Plastic Pollution

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Plastic pollution is arguably one of the most challenging forms of pollution that we are faced with today, negatively impacting terrestrial, freshwater and marine ecosystems, and the organisms that live in these habitats.

Turtle in plastic

Turtle caught in plastic courtesy of Stefan Leijon

Discarded plastic not only looks unsightly; it kills. Wildlife often become entangled in plastic bags or other discarded plastic debris, which can impair their ability to forage or hunt for food and evade predators.

In many cases it slowly cuts into the victim’s flesh, causing open wounds that lead to a slow, agonizing death as wounds become infected or as the animal is slowly strangled to death.


Effect of Plastic Pollution on Wildlife

Albatross plastic pollution

Dead albatross with plastic in stomach courtesy of U.S. Fish & Wildlife Service Headquarters

Birds, fish, reptiles and mammals have all been known to eat discarded plastic items that they mistake for food, which over time accumulates in the animal’s gut as it is not readily digested. This may result in a blockage, or may cause the animal to stop eating as it does not feel hungry. Either way, the hapless animal is likely to slowly starve to death.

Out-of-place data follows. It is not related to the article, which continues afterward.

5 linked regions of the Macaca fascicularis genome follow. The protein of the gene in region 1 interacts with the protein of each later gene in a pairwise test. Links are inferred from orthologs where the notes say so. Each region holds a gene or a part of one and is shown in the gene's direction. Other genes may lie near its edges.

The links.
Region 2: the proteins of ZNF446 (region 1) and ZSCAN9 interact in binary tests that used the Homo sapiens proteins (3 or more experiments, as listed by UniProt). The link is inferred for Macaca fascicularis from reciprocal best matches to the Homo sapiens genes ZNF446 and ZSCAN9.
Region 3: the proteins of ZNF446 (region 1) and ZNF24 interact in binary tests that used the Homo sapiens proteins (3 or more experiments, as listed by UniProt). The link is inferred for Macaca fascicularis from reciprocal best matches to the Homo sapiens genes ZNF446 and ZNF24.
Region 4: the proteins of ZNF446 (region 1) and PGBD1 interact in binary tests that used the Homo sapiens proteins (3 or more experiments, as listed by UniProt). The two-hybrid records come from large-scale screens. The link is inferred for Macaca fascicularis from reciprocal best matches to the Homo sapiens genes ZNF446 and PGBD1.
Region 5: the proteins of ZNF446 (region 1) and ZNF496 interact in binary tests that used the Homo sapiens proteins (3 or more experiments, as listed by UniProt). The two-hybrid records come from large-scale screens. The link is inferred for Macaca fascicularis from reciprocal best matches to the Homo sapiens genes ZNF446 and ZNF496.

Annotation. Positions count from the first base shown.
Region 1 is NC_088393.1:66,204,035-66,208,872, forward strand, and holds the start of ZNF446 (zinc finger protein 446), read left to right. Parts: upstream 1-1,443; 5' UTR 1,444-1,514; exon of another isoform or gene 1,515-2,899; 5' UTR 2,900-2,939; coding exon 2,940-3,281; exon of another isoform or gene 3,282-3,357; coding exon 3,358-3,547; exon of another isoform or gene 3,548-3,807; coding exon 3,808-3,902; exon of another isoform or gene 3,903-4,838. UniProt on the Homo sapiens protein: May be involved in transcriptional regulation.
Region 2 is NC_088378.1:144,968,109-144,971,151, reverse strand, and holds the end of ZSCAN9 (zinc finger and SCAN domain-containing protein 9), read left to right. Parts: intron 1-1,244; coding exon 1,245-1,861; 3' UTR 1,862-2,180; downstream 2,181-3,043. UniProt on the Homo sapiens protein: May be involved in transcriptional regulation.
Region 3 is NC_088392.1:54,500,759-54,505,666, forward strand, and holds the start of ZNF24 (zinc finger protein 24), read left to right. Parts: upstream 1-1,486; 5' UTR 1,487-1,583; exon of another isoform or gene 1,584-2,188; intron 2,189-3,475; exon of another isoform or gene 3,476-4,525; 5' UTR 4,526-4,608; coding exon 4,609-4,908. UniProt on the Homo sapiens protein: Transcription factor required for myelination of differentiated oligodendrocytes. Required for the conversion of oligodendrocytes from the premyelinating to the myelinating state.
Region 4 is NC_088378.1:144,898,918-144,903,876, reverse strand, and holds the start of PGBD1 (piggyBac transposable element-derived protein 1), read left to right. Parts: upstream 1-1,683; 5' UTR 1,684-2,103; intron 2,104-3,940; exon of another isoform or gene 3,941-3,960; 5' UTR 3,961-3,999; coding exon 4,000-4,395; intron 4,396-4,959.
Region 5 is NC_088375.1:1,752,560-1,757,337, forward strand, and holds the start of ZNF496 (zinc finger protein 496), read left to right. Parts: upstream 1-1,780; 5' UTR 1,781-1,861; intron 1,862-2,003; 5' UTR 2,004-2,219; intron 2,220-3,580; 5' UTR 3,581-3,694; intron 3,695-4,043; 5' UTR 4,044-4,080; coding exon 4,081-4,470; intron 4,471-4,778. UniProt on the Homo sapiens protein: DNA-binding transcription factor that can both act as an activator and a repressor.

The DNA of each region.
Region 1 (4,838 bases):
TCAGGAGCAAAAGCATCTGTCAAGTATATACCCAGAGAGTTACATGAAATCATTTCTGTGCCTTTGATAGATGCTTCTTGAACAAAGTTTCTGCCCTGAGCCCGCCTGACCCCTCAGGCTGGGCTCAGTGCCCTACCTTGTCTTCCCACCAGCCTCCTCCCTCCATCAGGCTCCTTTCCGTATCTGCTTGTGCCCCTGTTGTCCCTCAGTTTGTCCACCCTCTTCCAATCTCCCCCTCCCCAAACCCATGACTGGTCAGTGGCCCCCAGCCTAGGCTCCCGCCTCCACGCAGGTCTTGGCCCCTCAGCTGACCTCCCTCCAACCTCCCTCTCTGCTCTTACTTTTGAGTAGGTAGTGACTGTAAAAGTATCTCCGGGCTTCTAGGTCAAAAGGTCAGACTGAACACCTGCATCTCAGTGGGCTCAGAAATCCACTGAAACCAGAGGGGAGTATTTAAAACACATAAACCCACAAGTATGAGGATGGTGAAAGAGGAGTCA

Seabirds such as albatrosses, many of which are already endangered, mistakenly feed plastic objects and pellets to their chicks, who eventually die as a result. Predators higher up the food chain accumulate plastic that they unwittingly consume when they feed on prey that has consumed plastic, and they too will have problems digesting and processing it.

Does Plastic Persist in the Environment?

Plastic is a man-made material that is designed to be durable and to withstand the elements; consequently, it does not break down readily in the environment, but rather persists for a very long time. When it does eventually start to break down, it doesn’t disappear, but rather breaks down into smaller and smaller pieces, eventually resulting in gazillions of tiny plastic fragments – or microplastics – measuring less than 5mm.

Microplastics

While plastic pollution on land has always been recognized as a huge environmental problem, only recently has the extent of marine plastic pollution become truly apparent. This is partly because plastic tends to sink to the ocean depths, out of sight and out of mind. But as more and more plastic debris washes up onto beaches around the world, and people become increasingly aware of the existence of the Great Pacific Garbage Patch – an extensive area where plastic debris converges in the middle of the ocean – conservationists are beginning to sit up and alarm bells are beginning to sound. Microplastics are an emerging pollutant that has scientists particularly concerned. Due to their tiny size, they have until recently slipped under the radar. But recent oceanic surveys have revealed that these tiny particles are abundant in all the world’s oceans, and scientists are particularly concerned about the impact on marine animals and higher predators, especially man, who relies heavily on the world’s ocean for a source of protein food.

Beach litter

Courtesy of Cesar Harada